Wednesday, October 22, 2008

"Synecdoche, New York"



Charlie Kaufman’s directorial debut “Synecdoche, New York” is going to get understandably criticized by some as pretentious (e.g.: the title itself is a verbal pun, and never referenced in the film), unpleasant (be prepared for shots of feces and gum surgery) and arty for arty’s sake, but I don’t give a shit, I fucking loved every minute of it. This is Kaufman turned up to 11, the result of his ideas not having gone through the filter of someone else’s vision; in other words, it’s weird as shit. The film starts off in a somewhat recognizable, real world, and grows increasingly more surreal. Kaufman has gone on record saying he intentionally crafted “Synecdoche” to benefit from multiple viewings, and from a certain standpoint, it’s kind of frustrating that the film is intentionally impenetrable on a first watch. However, those who like to be challenged and can work with it on its own level will find it the sort of film you can discuss with friends for hours afterwards. While it could all just be watched and enjoyed as Kaufman zaniness, metaphor is everywhere you look here, and you’re constantly engaged in a very real way. The audience is made an active participant in the story/ideas being delivered, and is required to analyze and interpret just to keep up. That’s either going to frustrate the hell out of you, or warm the cockles of your giddy little film dork heart. Take a stab at which camp I fell into...

Where “Southland Tales’s” strangeness was like a fun, exciting puzzle with debatable substance, there’s a lot of weighty stuff to be said and read into here. It feels like a manifestation of every idea Kaufman ever had about art and death, and he wanted to include them all, just in case he never got to make a movie again; the strongest thematic undercurrent here is art’s inability to represent reality, but there’s a plethora of subtext to latch onto. Our Kaufman stand-in this time around is death-obsessed, hypochondriac Caden Cotard (a predictably fantastic Philip Seymour Hoffman), a theatre director who’s just won a “genius grant” for his production of “Death of a Salesman” starring actors exclusively in their twenties and thirties. After his wife (Catherine Keener) and daughter flee to Germany, Caden finds comfort in his leading lady (Michelle Williams) and decides to devote his $500,000 grant to renting a massive New York warehouse, and stage a play about “everything.” This basically boils down to a play about his life and everything around it, but since life keeps going and changing, as does the production. Stand-ins are hired to play the important people in his life, and eventually there are stand-ins for stand-ins, warehouses within warehouses, and the whole thing gets so meta you can hardly stand it. Besides Williams and Keener, the cast is adorned with stellar actresses (Hope Davis, Jennifer Jason Leigh, Emily Watson, Samantha Morton, Dianne Weist) in supporting roles, and every one is really something special here.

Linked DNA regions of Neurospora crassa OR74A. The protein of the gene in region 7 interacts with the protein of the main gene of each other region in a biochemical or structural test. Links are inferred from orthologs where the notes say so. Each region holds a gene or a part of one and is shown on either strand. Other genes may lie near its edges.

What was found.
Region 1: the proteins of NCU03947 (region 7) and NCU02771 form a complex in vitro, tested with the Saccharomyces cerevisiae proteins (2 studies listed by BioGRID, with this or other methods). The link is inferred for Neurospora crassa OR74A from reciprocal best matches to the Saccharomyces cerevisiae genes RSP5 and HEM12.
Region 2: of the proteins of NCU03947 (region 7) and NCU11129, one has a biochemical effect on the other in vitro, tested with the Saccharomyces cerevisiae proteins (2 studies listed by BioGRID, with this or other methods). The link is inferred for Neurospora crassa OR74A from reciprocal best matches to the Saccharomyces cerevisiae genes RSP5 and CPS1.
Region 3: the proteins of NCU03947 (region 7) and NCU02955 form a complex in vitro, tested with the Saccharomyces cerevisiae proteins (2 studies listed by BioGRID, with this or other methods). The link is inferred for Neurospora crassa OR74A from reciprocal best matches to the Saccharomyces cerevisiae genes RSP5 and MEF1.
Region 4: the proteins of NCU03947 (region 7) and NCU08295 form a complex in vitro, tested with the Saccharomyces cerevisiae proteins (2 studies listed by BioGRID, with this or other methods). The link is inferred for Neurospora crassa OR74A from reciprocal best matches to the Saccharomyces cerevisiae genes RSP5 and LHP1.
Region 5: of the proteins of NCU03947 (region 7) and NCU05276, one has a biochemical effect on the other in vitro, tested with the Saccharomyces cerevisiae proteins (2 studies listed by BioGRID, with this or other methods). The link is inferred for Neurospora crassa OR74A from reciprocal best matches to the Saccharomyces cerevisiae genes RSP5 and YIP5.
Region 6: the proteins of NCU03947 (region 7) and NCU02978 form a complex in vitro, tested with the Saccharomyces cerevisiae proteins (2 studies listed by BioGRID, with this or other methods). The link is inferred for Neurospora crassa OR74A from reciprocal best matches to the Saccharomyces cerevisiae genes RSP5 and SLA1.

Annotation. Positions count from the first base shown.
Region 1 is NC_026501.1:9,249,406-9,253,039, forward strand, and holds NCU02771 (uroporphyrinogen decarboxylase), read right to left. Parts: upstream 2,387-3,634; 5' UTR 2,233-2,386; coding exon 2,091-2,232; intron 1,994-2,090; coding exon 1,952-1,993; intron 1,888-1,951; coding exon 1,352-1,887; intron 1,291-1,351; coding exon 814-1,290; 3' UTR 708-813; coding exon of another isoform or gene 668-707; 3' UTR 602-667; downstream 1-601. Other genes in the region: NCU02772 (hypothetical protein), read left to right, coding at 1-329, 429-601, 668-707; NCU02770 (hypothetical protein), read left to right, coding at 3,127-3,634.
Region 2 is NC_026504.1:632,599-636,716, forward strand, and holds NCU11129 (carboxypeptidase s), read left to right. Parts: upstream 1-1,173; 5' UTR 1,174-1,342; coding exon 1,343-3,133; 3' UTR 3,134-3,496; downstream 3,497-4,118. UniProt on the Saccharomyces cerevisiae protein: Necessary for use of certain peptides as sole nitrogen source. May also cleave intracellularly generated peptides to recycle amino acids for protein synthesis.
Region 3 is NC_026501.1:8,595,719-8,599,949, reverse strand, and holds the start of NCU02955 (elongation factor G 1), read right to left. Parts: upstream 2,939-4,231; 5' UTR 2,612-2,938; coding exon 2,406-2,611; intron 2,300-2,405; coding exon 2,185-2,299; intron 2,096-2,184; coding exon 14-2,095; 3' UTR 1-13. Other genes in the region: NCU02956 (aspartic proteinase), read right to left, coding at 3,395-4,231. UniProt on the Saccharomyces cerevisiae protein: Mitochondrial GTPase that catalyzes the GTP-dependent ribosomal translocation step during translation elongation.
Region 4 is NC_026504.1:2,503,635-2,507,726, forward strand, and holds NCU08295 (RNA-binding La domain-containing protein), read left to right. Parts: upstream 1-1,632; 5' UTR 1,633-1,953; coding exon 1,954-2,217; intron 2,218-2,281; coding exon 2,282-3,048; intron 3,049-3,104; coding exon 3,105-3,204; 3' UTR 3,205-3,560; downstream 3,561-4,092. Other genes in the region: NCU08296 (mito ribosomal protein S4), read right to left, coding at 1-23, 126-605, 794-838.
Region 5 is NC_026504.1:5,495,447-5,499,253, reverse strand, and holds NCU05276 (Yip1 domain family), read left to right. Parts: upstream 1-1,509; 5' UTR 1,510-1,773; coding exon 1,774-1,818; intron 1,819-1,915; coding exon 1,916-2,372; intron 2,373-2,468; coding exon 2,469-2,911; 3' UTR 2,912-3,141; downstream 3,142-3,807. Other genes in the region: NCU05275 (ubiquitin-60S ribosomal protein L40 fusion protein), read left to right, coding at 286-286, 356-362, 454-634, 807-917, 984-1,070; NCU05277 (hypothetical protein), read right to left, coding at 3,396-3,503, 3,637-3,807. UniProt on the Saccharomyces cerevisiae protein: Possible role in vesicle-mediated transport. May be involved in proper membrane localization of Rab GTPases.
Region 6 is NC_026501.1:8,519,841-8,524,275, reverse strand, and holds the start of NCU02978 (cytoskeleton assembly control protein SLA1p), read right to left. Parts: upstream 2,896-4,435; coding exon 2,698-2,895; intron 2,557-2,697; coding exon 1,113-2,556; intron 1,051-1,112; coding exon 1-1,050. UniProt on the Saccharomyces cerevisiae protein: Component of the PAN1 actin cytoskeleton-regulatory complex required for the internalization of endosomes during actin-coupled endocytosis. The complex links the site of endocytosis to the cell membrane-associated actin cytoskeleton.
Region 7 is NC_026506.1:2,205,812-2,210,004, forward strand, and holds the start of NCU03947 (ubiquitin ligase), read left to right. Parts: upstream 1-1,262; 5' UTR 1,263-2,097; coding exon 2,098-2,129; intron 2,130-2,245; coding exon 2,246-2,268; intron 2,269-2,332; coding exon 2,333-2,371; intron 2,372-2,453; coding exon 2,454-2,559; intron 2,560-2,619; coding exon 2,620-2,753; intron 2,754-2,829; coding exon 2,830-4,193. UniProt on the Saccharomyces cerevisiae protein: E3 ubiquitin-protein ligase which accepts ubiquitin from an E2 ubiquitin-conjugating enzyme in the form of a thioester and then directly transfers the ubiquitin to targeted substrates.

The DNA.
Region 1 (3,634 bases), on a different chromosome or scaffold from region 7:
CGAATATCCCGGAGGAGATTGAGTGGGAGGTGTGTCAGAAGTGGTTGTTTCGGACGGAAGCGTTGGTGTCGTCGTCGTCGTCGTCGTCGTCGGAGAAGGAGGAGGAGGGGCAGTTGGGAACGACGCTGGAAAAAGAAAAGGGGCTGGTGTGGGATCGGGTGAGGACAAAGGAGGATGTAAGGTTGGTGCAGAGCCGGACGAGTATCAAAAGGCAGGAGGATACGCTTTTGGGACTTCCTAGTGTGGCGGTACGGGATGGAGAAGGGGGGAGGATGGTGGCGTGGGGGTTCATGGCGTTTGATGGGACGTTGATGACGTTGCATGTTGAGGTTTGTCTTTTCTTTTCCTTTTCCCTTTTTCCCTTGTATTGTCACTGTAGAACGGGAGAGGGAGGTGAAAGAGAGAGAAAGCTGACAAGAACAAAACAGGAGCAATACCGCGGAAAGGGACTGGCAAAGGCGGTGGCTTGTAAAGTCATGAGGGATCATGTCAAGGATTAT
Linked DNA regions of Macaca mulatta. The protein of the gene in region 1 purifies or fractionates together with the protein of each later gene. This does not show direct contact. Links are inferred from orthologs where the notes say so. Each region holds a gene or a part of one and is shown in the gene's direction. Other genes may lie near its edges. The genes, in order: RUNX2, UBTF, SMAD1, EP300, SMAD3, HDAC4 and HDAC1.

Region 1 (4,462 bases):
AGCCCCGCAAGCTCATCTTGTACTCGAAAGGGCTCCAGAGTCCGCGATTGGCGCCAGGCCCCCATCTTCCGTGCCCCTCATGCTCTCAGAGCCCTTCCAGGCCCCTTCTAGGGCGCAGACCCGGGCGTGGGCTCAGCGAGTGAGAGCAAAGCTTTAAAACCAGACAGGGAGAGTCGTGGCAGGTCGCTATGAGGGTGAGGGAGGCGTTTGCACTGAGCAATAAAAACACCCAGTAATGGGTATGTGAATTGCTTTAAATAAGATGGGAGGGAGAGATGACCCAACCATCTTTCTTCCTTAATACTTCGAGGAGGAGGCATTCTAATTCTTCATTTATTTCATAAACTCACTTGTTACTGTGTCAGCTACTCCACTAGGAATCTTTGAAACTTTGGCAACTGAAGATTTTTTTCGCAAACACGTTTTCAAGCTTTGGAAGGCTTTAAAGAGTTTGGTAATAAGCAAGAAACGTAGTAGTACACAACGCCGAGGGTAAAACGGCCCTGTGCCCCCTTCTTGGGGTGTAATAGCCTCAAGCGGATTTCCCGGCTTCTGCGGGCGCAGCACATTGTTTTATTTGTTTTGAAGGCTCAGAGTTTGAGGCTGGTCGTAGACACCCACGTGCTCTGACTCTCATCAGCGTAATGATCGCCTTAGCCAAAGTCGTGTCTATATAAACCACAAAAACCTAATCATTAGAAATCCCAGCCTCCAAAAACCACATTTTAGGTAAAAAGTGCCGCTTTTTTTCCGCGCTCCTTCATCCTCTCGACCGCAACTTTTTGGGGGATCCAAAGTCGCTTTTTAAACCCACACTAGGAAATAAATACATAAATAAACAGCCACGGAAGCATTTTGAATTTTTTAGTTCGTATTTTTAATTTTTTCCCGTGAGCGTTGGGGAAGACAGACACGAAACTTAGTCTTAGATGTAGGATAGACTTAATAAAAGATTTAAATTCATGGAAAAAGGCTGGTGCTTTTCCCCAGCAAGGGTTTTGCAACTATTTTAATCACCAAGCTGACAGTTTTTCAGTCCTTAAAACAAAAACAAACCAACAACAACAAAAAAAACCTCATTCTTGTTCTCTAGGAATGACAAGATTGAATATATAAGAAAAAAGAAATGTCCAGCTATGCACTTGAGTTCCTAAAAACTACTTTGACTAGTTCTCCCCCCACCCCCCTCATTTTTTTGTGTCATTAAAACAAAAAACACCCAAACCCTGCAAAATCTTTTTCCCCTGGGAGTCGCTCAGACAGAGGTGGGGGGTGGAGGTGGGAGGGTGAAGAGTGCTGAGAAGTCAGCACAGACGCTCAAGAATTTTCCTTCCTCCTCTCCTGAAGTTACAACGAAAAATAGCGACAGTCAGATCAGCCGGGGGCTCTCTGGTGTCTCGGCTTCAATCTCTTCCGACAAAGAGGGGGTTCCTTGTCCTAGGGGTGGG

Term papers can and will be written about this movie; it’s thrillingly overstuffed with ideas, but against all odds, also an emotional juggernaut. We may not always be able to work out exactly how we’re supposed to take certain aspects of the film, but we go along for this journey with Caden (and Kaufman), and the destinations are often devastating. Though equipped with an undeniable cynical streak, everything is open to interpretation, and I was tremendously impacted by the film’s ending, even as I remain unsure whether it’s entirely grim or not. To wit: midway through the film, Caden has an emotional exchange with his grown-up daughter in a hospital room as he confesses to a homosexual affair he never actually had, as a real petal wilts off of the flower tattoo adorning his daughter’s arm. The scene had me choked up, but I couldn’t tell you exactly why, and that’s a reflection on the film as a whole. Even when you can’t quite grasp exactly what or why, the film remains entirely transfixing, fascinating and beautiful to behold.

1 Comments:

Anonymous Lev Lewis said...

Nice to see someone else felt the same way.

11:49 AM  

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